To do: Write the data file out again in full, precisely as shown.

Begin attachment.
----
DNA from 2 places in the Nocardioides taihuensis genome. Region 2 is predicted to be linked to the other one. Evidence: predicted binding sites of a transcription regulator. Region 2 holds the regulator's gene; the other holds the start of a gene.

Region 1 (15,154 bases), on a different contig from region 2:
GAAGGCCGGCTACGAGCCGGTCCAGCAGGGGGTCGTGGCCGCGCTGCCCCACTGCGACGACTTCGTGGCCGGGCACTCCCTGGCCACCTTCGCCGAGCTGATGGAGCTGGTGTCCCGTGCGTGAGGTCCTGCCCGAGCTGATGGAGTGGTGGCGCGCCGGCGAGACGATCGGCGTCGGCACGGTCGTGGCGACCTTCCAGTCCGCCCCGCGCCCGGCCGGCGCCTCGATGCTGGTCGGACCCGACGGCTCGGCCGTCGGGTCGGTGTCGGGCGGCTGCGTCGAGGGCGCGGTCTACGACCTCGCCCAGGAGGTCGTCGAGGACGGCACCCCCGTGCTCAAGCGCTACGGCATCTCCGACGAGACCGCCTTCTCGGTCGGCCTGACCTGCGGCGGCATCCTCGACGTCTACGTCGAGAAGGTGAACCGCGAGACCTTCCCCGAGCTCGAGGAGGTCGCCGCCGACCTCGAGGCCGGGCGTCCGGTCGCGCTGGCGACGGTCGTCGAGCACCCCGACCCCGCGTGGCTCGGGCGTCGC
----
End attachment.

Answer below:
DNA from 2 places in the Nocardioides taihuensis genome. Region 2 is predicted to be linked to the other one. Evidence: predicted binding sites of a transcription regulator. Region 2 holds the regulator's gene; the other holds the start of a gene.

Region 1 (15,154 bases), on a different contig from region 2:
GAAGGCCGGCTACGAGCCGGTCCAGCAGGGGGTCGTGGCCGCGCTGCCCCACTGCGACGACTTCGTGGCCGGGCACTCCCTGGCCACCTTCGCCGAGCTGATGGAGCTGGTGTCCCGTGCGTGAGGTCCTGCCCGAGCTGATGGAGTGGTGGCGCGCCGGCGAGACGATCGGCGTCGGCACGGTCGTGGCGACCTTCCAGTCCGCCCCGCGCCCGGCCGGCGCCTCGATGCTGGTCGGACCCGACGGCTCGGCCGTCGGGTCGGTGTCGGGCGGCTGCGTCGAGGGCGCGGTCTACGACCTCGCCCAGGAGGTCGTCGAGGACGGCACCCCCGTGCTCAAGCGCTACGGCATCTCCGACGAGACCGCCTTCTCGGTCGGCCTGACCTGCGGCGGCATCCTCGACGTCTACGTCGAGAAGGTGAACCGCGAGACCTTCCCCGAGCTCGAGGAGGTCGCCGCCGACCTCGAGGCCGGGCGTCCGGTCGCGCTGGCGACGGTCGTCGAGCACCCCGACCCCGCGTGGCTCGGGCGTCGC